In the canyons, they found both complexity of habit an increased biodiversity.
“Submarine canyons encompass myriad habitat types. This heterogeneity at the landscape-scale helps to enhance local biodiversity in canyon seafloor sediments,” said lead author Fabio C. De Leo, a doctoral graduate from UH Mānoa’s department of oceanography. Species diversity is considerably higher in canyons, he said.
In canyons, many things are happening. There are diverse physical habitats. Ocean currents are channeled. Sinking particles are captured. Too, a lot of the organic material washed off the islands ends up settling in canyons, where they decompose and add nutrients to a portion of the ocean normally limited in food availability.
“When there’s more food, there’s more life,” De Leo said.
Says the University press release: “This series of dives was conducted on the Pisces IV and Pisces V manned submersibles operated by the Hawai‘i Undersea Research Laboratory (HURL). The research was conducted in partnership with Hawai‘i Pacific University and the New Zealand National Institute of Water and Atmospheric Research.”
Here is the citation: Fabio C. De Leo, E.W. Vetter, C. R. Smith, A. R. Ashley, and M. McGranaghan. Spatial scale-dependent habitat heterogeneity influences submarine canyon macrofaunal abundance and diversity off the Main and Northwest Hawaiian Islands. Deep Sea Research Part II: Topical Studies in Oceanography. 11 July 2013.
© Jan TenBruggencate 2013
Wednesday, September 4, 2013
At the end of this series on energy storage, perhaps the best message is an old one in investigations.
Follow the money.
There is no end of storage technologies: regular chemical batteries, flow batteries, pumped storage, flywheels, heat storage and even phase change materials.
Which one will change the face of the energy landscape? That’s not yet clear.
And one reason is cost. Most of these technologies are still very expensive.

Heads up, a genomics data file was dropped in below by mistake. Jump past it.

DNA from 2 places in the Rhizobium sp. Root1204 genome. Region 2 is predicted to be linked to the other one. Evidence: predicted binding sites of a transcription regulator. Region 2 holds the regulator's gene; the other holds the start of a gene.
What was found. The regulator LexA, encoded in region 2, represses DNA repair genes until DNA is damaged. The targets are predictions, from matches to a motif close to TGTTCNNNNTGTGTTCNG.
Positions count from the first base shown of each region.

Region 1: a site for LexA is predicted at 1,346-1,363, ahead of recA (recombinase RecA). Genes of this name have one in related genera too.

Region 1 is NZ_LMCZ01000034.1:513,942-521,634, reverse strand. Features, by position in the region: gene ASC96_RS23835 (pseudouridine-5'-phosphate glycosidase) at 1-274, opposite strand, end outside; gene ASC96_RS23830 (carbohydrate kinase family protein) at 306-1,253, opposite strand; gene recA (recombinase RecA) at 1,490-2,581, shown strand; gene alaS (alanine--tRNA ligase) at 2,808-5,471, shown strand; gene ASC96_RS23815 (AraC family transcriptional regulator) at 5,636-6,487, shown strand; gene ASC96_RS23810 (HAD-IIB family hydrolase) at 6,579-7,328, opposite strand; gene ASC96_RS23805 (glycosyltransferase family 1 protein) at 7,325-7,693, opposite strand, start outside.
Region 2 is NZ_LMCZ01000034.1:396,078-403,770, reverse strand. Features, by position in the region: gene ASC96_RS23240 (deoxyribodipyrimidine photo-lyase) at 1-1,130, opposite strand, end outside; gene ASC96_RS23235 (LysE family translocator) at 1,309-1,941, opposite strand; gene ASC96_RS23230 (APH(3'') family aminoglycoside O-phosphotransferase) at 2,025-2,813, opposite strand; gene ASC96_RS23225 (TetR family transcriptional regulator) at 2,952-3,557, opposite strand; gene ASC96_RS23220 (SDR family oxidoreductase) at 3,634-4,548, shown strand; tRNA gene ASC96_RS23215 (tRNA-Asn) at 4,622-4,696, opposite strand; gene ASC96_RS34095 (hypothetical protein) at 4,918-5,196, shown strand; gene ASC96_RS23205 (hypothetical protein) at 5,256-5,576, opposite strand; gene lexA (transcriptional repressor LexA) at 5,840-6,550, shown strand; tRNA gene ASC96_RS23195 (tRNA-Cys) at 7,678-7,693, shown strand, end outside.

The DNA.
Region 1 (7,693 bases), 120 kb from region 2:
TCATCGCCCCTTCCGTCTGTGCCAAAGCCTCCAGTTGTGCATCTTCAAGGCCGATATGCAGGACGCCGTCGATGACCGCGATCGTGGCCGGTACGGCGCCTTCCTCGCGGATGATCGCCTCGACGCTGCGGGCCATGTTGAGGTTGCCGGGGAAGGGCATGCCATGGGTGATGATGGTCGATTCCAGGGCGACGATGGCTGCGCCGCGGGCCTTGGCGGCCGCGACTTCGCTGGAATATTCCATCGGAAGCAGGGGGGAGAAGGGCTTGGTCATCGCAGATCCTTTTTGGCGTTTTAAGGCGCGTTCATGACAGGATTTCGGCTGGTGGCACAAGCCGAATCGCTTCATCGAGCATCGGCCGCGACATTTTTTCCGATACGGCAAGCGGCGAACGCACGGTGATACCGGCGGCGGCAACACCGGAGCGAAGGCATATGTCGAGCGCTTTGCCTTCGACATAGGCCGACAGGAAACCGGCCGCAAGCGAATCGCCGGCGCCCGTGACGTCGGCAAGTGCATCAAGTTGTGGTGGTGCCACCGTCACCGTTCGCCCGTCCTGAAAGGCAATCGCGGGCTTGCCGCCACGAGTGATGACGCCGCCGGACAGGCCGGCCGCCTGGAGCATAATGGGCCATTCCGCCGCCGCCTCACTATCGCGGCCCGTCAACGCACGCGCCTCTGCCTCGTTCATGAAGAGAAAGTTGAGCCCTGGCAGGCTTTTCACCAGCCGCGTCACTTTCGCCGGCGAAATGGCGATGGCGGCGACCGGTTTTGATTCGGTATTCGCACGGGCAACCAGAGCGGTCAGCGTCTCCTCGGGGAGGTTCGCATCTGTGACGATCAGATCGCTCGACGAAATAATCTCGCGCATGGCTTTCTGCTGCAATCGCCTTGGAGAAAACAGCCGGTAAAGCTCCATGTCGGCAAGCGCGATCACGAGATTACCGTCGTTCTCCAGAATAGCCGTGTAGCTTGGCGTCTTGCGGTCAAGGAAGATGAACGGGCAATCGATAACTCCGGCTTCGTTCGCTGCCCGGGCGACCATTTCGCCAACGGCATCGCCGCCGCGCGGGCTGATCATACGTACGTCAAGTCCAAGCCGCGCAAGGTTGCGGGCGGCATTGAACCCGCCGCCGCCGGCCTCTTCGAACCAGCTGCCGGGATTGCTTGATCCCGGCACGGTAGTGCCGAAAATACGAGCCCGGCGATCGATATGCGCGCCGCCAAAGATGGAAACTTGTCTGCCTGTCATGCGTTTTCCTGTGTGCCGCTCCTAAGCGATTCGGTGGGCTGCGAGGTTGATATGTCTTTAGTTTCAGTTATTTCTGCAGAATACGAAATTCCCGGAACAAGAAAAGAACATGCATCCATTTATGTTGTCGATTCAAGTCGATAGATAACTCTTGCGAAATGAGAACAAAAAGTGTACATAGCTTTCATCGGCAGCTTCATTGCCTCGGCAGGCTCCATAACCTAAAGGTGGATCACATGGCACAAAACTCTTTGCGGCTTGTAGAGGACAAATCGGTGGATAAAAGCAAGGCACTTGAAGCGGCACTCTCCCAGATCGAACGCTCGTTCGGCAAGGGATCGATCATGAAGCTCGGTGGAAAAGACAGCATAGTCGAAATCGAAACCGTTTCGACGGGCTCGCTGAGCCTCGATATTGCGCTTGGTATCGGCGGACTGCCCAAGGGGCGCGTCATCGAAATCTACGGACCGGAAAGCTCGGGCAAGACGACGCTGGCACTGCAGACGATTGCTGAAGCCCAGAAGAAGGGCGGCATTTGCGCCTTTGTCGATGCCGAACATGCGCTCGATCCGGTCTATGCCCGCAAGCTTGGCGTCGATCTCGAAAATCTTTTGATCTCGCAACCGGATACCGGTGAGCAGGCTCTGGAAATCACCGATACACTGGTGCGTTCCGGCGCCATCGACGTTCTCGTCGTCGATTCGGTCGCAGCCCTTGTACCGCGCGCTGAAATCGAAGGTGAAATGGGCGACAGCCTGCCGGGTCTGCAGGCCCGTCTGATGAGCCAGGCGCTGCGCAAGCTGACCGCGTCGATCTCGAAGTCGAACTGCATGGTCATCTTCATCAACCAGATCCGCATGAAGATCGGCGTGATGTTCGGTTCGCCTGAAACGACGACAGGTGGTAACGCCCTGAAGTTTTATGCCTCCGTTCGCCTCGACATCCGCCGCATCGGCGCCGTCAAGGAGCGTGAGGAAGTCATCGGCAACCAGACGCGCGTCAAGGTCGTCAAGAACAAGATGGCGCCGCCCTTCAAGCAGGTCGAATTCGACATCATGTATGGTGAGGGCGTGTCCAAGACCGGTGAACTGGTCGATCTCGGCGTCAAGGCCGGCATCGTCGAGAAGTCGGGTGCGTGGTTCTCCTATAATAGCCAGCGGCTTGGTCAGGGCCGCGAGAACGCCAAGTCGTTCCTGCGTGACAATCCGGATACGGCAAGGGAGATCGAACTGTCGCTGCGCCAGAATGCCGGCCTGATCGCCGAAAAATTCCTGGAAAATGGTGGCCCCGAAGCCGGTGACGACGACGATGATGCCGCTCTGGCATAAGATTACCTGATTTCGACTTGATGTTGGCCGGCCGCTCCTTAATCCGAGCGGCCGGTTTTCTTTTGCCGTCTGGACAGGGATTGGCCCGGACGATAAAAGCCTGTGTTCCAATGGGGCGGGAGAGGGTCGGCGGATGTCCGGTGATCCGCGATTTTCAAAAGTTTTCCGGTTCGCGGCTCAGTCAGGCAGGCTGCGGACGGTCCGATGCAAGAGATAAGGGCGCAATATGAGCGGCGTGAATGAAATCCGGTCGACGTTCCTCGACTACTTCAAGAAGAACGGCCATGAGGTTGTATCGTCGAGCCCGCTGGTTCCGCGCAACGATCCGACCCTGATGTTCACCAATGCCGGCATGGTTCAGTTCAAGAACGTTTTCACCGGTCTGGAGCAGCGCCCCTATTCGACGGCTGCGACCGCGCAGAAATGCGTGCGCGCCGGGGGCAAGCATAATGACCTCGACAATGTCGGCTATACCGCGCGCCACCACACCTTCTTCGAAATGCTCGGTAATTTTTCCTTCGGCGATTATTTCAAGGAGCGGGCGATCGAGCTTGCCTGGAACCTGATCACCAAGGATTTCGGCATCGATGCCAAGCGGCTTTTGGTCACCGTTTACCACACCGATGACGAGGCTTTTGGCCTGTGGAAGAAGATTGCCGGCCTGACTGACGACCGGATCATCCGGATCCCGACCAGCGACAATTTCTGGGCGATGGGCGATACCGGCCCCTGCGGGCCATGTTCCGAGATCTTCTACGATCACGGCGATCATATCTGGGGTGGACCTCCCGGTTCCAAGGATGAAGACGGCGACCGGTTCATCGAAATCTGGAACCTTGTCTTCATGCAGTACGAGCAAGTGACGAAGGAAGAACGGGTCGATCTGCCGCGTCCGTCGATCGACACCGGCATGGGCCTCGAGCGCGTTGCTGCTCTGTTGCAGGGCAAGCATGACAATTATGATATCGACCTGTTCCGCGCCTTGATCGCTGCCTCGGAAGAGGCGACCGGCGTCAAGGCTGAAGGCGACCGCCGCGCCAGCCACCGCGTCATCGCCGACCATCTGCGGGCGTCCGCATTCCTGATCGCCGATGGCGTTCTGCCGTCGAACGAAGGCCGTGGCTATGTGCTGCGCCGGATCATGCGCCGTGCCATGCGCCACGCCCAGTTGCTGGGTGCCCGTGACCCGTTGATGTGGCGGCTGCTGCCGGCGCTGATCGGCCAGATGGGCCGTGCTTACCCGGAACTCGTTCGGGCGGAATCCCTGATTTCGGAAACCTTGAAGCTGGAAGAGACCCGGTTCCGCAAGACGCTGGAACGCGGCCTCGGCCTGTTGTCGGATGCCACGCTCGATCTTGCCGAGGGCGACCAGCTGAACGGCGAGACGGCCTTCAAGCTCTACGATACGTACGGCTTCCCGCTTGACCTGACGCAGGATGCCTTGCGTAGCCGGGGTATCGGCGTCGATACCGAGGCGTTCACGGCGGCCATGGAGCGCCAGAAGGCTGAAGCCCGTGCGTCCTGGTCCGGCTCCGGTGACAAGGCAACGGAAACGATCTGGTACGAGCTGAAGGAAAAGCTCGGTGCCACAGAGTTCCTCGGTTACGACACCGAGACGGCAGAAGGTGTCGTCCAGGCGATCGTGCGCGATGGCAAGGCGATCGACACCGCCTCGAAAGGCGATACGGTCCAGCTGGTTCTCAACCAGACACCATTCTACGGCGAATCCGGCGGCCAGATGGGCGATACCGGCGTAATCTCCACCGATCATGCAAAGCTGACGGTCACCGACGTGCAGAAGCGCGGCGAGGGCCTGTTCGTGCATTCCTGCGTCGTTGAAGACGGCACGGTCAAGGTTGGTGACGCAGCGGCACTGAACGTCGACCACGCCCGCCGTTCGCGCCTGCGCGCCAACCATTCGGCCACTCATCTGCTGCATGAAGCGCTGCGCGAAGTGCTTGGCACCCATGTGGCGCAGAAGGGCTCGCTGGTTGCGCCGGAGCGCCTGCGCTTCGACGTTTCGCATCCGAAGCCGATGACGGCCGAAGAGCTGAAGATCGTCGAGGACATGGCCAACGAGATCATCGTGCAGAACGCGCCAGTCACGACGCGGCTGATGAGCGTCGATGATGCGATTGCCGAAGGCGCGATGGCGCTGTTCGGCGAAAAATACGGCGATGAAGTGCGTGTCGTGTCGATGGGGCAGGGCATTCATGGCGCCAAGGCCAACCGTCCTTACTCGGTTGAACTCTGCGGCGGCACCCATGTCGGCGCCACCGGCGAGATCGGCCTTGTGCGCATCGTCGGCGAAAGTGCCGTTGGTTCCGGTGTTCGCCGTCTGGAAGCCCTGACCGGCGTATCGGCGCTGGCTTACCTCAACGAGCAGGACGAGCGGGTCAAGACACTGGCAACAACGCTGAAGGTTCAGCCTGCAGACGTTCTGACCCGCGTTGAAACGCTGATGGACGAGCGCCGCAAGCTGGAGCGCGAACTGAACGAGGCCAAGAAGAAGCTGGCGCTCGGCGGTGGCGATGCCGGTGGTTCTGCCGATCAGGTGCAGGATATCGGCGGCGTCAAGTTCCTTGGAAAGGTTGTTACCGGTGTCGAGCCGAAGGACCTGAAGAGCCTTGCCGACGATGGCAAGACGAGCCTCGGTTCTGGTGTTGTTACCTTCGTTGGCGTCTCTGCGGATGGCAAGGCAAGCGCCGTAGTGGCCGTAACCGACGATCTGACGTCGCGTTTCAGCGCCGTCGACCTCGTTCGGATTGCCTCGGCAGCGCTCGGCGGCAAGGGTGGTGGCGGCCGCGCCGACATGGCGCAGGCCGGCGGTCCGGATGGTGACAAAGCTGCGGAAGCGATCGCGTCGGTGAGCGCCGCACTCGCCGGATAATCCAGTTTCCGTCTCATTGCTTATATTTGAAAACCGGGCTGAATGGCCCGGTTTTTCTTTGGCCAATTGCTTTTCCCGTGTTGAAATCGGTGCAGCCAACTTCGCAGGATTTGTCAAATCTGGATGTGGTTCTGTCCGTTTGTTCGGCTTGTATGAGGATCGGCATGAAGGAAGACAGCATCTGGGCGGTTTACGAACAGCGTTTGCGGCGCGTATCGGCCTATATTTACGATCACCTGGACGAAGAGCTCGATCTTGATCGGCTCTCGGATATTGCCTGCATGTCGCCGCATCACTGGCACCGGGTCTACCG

(Here is a good place to insert a notice of conflict. I am an elected member of an electric cooperative board of directors. If lots of people go off-grid, it certainly impacts the finances of the co-op, but as a community co-op it’s also our imperative to serve the members, so if that’s the better alternative for them…)
I talked a while back with the son of an old Wisconsin farmer, who remembers his dad turning down a battery-based electrical system for the farm. At the time, there was no electricity at the farm. Kerosene lamps illuminated the place, and humans or animals did the work, not electric motors.
He turned down the battery system, in part because it was far more expensive than the anticipated power line that an electric cooperative would soon provide him.
“I’ll wait for the wire,” he said.
It costs a utility in Hawai`i $.30 to $.45 per kilowatt hour to deliver power to your house, as it does in other areas dependent on oil-fired power. It's a lot of money. Running your own power system might seem like a slam dunk.
But follow the money.
You may spend $.20 to $.25 per kilowatt-hour or so to make photovoltaic power at home (less with the tax credits included, but they may not be around a lot longer). It can cost another $.25 to $.75 per kilowatt-hour to store that energy for nighttime use—the numbers are all over the place depending on technology and system size and financing. (If anyone wants to nitpick these numbers, I’d be pleased to hear from you.)
If those numbers are good approximations, then without even talking about maintenance, equipment replacement, damage repair and so forth, the cost of your power is at a minimum equal to utility power, and at a maximum much, much higher.
And and if you’re your own power supplier, you have the added benefit, when the lights go out, of personally responding rather than waiting for a trained lineman.
This is not to say going off-grid can’t work. It has always made sense in some limited applications—like a remote location where up-front infrastructure costs are prohibitive or a utility line isn’t available at all. It is not an accident that most home power magazines describe remote homes, far from existing grids.
And it’s not to say that going off-grid might not make economic sense soon. When the price to make the power drops to a dime and it costs another dime to store it, that’s when the big crossover comes.
We’re not there yet. But we may be there within a very few years.
For utilities, which benefit from economies of scale, certain storage applications already make sense, but even for them, those applications generally require special situations.
© Jan TenBruggencate 2013